Imagine a high school classroom where the history teacher asks the students how societal structures continue to support the enslavement of Black people. Then the conversation continues to dissect the role of slaves in the development of America, abandoning the predictable narrative of the Civil War, emancipation, freedom.

That curriculum exists. The Pulitzer Center helped turn The New York Times’ The 1619 Project — which received worldwide attention when it was published last year — into a curriculum that’s now taught in more than 4,500 schools nationwide.

In conjunction with the new teachings, the Heritage Foundation, a conservative research and educational institution, sent a survey conducted by Braun Research to 1,001 parents and 566 school board members across the country to measure their outlook toward the state of civics education and The 1619 Project as a whole.

Two-thirds of the parents surveyed, 74 percent of who were white, think the current civics education in public schools provides enough historical instruction, and about the same amount do not think schools should reframe the teachings to tell students that U.S. history has been tainted by slavery and racism.

Similarly, 73 percent of the surveyed school board members, 53 percent of who are located in the southern region, think that 1776 should remain America’s birth year, a year the contributors of the project want to change to 1619 to mark the first enslaved Africans arriving in the U.S.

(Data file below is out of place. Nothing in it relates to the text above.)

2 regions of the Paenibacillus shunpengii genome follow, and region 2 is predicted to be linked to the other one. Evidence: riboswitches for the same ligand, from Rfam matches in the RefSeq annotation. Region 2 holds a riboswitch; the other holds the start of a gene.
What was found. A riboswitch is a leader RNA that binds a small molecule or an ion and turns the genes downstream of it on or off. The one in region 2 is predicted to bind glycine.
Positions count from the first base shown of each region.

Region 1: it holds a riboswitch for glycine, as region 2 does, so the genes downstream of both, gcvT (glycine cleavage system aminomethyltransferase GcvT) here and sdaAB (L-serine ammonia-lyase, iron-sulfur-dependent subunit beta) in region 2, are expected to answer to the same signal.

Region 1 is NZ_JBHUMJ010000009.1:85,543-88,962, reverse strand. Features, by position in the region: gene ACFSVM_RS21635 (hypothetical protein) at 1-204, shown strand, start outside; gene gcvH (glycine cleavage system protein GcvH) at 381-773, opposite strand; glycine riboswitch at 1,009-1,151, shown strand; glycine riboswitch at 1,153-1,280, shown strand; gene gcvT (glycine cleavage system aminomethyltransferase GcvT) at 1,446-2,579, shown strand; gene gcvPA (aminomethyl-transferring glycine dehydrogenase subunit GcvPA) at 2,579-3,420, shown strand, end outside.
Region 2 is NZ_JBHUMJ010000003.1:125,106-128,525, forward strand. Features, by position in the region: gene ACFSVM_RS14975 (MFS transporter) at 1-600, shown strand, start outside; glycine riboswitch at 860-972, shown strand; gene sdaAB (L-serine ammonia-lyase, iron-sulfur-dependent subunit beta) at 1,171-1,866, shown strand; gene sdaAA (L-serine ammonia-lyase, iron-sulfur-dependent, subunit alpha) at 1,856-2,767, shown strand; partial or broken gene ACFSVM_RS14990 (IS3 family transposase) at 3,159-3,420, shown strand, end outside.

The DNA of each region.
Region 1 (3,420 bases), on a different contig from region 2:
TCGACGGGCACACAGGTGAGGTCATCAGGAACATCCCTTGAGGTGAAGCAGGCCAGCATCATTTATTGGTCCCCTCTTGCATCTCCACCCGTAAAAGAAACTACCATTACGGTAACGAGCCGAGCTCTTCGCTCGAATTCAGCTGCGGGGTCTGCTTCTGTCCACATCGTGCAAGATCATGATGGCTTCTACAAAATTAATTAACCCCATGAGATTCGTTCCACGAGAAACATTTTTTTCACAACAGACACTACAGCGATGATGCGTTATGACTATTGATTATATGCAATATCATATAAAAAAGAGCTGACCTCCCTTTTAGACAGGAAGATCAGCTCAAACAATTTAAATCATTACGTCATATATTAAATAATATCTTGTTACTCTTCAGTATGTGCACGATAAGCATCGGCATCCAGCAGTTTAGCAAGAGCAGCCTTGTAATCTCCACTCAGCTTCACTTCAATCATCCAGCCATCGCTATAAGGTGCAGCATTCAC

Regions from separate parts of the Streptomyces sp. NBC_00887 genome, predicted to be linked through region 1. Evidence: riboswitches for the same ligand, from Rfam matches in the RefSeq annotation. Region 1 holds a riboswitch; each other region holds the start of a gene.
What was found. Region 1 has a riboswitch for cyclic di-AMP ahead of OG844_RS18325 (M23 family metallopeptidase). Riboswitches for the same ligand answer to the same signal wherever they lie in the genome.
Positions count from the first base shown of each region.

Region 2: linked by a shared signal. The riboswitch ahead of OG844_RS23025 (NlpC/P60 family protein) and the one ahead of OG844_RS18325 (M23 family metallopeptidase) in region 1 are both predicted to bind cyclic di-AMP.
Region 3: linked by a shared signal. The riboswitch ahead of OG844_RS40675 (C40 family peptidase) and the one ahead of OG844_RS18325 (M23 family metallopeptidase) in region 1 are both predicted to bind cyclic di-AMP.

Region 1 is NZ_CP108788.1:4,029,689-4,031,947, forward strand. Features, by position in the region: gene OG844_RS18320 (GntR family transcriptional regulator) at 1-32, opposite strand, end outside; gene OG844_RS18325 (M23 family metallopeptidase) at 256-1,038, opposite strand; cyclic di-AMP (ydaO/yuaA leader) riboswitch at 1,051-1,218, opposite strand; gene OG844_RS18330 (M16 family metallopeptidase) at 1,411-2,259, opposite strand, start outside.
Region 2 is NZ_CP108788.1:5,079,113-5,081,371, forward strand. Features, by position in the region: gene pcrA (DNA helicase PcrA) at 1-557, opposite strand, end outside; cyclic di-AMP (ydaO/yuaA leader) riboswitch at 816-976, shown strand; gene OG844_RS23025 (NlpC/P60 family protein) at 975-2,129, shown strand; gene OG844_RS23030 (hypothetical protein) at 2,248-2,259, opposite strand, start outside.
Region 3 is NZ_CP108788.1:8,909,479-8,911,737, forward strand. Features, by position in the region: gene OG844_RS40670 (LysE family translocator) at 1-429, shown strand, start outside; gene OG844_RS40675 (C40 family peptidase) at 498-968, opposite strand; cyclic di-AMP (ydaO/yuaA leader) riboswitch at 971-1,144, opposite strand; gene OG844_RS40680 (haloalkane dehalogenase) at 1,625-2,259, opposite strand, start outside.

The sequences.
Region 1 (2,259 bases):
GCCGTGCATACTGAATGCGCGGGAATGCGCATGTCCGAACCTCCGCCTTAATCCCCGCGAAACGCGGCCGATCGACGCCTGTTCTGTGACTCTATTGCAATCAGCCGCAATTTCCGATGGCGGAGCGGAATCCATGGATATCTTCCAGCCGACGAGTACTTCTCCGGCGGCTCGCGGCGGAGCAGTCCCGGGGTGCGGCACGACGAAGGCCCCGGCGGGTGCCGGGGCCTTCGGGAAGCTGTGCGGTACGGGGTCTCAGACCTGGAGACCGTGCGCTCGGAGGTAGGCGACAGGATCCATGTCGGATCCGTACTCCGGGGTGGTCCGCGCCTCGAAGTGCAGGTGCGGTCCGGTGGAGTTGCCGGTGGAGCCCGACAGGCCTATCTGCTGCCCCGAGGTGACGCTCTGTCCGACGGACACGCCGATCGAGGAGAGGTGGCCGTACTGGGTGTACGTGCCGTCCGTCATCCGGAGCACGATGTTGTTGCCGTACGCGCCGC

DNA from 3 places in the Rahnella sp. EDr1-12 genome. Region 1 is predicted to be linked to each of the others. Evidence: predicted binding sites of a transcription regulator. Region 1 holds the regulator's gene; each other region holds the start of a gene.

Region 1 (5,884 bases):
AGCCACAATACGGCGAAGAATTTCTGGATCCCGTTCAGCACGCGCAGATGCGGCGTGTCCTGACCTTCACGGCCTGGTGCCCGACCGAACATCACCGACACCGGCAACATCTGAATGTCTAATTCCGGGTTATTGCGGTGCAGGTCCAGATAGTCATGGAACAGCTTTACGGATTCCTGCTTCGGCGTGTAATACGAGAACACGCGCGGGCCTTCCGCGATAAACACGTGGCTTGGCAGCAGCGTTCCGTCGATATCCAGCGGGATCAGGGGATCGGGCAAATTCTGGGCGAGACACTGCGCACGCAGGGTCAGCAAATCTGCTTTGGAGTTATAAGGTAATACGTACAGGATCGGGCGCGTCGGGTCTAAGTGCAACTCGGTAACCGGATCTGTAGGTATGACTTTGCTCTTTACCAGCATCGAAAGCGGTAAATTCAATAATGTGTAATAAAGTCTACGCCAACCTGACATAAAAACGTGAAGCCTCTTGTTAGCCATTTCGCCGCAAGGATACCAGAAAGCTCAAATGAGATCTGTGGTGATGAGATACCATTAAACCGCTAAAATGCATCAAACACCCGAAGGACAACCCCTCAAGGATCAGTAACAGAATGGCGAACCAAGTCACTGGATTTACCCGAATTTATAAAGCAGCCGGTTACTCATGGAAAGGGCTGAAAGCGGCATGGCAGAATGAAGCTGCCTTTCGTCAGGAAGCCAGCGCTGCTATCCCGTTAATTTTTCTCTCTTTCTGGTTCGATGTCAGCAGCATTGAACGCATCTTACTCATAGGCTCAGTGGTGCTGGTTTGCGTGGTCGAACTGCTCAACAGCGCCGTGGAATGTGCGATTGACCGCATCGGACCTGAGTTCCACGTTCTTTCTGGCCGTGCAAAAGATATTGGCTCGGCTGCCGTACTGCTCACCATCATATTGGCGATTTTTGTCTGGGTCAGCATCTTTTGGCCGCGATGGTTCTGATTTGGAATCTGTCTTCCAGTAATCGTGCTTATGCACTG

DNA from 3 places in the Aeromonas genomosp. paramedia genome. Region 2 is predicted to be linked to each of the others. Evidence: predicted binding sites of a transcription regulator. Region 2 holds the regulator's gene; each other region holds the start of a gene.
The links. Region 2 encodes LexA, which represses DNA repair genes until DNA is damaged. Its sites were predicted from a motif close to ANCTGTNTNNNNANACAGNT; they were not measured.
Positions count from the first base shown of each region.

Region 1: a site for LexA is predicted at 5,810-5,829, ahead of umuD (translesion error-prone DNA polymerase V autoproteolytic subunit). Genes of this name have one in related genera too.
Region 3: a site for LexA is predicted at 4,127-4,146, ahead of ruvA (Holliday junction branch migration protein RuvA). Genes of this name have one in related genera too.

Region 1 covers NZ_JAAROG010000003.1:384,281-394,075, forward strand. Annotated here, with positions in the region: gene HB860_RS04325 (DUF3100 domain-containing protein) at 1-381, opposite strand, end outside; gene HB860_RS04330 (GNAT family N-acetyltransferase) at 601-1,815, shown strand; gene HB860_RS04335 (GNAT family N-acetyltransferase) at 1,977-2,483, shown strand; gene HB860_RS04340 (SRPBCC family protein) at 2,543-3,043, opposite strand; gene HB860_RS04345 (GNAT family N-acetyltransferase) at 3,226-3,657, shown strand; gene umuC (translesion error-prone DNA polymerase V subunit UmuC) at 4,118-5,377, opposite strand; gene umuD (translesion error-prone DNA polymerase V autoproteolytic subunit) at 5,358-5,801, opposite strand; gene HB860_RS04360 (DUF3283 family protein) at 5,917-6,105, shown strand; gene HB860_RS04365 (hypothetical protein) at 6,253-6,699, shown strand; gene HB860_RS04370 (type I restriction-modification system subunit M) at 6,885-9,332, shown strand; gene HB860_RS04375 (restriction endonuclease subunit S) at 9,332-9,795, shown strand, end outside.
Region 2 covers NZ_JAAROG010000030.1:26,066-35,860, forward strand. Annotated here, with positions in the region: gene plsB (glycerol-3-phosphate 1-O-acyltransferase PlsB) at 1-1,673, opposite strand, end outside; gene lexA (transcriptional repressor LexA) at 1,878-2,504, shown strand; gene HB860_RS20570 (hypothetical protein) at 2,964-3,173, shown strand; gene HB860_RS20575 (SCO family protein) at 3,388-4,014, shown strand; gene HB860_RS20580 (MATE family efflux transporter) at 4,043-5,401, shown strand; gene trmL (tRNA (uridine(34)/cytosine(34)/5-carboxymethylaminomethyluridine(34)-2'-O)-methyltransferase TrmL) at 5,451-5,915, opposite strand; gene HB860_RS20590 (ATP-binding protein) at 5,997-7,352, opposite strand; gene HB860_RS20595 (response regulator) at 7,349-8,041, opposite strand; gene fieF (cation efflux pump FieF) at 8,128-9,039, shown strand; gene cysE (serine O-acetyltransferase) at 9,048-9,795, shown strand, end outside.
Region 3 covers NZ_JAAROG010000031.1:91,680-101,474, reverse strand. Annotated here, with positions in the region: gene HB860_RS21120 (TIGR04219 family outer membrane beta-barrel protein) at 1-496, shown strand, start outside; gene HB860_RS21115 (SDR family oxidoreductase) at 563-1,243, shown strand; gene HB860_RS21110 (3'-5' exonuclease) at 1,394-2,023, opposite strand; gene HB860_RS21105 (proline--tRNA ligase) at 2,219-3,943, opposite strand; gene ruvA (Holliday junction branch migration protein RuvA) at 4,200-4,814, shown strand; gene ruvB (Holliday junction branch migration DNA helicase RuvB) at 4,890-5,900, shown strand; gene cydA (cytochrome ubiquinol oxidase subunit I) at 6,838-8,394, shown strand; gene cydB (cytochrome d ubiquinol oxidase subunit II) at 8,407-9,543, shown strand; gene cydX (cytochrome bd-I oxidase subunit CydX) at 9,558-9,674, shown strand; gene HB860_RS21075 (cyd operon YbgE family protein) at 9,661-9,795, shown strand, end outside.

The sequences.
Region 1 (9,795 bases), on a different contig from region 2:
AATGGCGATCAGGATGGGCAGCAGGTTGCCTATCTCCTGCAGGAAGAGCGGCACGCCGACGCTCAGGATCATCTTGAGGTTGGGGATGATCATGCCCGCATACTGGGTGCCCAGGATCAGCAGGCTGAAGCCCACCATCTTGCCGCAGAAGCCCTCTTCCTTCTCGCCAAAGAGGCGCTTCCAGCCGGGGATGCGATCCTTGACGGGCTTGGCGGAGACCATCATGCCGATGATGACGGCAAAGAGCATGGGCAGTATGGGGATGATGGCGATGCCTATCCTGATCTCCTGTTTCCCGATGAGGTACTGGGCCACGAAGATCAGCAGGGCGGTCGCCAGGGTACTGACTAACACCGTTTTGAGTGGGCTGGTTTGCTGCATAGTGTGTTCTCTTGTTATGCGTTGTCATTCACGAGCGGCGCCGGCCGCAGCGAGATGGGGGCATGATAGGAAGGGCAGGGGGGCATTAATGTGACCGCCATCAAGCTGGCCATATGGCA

Frederick County Public Schools teachers were informed of the curriculum shortly after it was created in August 2019, according to Kevin Cuppett, the district’s Executive Director of Department of Curriculum, Instruction and Innovation.

As a curriculum specialist, Cuppett said he and his team ensure that the teaching materials are reflective of the district’s diversity. In the 2019 school year, 57.3 percent of students were white, 18 percent were Hispanic/Latino, and 12.8 percent were Black.

While The 1619 Project curriculum isn’t mandated, the content “can certainly be used during instruction,” Cuppett said in an email. Cuppett is not sure if any teachers have utilized the teachings.

The curriculum provides teachers with the full NYT Magazine issue and reading guides for the project’s essays and poems for free. The goal is to connect with students beyond the reach of the magazine, according to Mark Schulte, the Pulitzer Center’s Education Director — and in doing so, ignite student interest.